In the realm of engineering, a significant yet often overlooked phenomenon is the fluidity of personnel within the field. Engineer turnover can occur through various channels, such as retirement, resignation, transfer, or even as a result of unforeseen circumstances like death. These transitions can set off a chain reaction of effects that influence projects, companies, and the engineering landscape as a whole.
Think of good engineering projects – a good mobile application, a healthcare application, a power plant construction, a major highway overhaul, a residential and office complex in a developing city. All these projects have so many things that need great engineering leadership. An experienced engineer who has things under control, and who could see much in advance what could go wrong. More that what would work, a good engineer should be clear about what could go wrong.
Engineer mobility occurs in multiple ways, including retirement, transfer, and changes in career plans. The departure of engineers, whether through resignation or internal transfers, can have far-reaching consequences for the projects they leave behind.
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The Invisibility of Good Engineers
The true value of a skilled engineer often becomes evident only when they are no longer in action. A proficient engineer’s work is characterized by its seamless execution, where tasks are resolved efficiently and projects move forward without disruptions. Conversely, poor engineering decisions can lead to issues at both team and company levels, potentially escalating to larger crises, especially in significant projects.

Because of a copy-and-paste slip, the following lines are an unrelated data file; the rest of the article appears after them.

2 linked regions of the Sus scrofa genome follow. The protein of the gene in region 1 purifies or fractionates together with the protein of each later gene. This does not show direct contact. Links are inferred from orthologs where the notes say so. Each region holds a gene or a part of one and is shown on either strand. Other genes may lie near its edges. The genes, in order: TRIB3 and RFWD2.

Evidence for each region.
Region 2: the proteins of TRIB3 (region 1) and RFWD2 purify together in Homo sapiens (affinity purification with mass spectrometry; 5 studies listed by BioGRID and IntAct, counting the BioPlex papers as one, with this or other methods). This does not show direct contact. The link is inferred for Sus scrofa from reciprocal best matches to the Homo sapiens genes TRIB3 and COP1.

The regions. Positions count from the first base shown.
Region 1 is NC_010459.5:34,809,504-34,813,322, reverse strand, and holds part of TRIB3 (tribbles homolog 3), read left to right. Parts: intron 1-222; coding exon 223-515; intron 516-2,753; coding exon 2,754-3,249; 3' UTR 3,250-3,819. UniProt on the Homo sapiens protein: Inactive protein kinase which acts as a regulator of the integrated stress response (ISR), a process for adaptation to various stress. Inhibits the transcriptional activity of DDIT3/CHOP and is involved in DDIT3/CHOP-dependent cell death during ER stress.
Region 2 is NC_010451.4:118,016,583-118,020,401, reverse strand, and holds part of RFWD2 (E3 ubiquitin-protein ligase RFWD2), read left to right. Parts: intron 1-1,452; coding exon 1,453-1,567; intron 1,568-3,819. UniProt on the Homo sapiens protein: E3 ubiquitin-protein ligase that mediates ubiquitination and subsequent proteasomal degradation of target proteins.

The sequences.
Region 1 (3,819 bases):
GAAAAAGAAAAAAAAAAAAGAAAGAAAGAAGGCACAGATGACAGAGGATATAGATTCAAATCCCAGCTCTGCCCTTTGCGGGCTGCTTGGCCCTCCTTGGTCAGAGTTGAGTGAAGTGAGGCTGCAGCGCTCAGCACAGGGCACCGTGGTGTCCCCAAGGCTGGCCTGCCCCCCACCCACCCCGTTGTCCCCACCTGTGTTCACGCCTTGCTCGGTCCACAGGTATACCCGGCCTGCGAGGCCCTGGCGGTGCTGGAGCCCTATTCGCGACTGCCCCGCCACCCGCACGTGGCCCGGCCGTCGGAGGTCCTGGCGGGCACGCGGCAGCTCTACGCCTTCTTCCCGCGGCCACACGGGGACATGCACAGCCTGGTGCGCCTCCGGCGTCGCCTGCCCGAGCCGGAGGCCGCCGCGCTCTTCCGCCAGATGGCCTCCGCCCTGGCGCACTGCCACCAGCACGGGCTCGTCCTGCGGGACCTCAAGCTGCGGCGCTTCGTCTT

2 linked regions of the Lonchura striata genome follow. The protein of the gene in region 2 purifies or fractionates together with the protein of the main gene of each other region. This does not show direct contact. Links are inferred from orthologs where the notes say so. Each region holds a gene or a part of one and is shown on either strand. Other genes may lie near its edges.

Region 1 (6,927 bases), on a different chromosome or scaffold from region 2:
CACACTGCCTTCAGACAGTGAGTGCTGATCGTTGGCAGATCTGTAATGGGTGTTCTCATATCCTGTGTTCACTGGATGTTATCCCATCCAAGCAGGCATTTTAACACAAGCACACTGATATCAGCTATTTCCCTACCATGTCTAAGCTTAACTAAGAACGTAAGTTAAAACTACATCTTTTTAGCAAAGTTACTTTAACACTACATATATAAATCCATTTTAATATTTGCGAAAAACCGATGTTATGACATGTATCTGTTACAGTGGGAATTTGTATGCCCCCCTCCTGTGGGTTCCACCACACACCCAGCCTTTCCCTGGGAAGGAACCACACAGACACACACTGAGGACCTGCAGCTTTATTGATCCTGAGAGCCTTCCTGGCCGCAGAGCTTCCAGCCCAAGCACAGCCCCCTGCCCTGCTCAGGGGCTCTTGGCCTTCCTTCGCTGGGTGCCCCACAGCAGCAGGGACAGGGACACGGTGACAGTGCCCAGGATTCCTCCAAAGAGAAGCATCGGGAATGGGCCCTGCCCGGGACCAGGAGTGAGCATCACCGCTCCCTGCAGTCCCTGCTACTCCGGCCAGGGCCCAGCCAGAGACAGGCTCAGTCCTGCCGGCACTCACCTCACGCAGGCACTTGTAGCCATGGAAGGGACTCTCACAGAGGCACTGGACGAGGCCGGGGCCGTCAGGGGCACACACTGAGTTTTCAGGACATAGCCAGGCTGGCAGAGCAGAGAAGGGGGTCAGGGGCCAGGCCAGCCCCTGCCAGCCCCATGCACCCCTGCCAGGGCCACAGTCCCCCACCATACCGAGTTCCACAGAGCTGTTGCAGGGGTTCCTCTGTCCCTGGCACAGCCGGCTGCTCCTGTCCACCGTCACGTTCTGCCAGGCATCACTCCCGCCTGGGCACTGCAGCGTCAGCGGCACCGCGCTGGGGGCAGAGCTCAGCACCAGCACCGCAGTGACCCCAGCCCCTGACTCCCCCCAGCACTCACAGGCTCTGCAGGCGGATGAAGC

There are several engineering projects that depend heavily on good engineers. Some engineers are good with debugging errors that come up during work. Some engineers are great with working with alternative solutions. Some engineers know how to work with people at various levels and smoothen out things in general. There are so many skills that good engineers come with, that are not easy to replicate. Often these skills are not in the realm of engineering also. Many of these skills are simply the nature of their upbringing, or the unique life experiences at work and family that this engineer must have gone through.
Many projects rely heavily on the leadership and expertise of a single exceptional engineer. Besides technical prowess, effective engineers possess soft skills, problem-solving abilities, financial acumen, negotiation skills, and sometimes, a dose of luck. Sudden events, like the passing of a critical engineer, can significantly impact projects that were under their adept management.
Stress and mental health are also a major factor in engineering. Sometimes engineers could be struggling with keeping their minds in condition. Family issues or financial issues could take up so much of your mind, that major challenges may not receive as much attention and care as they should. These challenges, if not solved quickly, have a nature of snowballing into major disasters with huge complex knots. It will soon be beyond the scope of human intelligence to solve such mess.
The Safety Net in Bigger Companies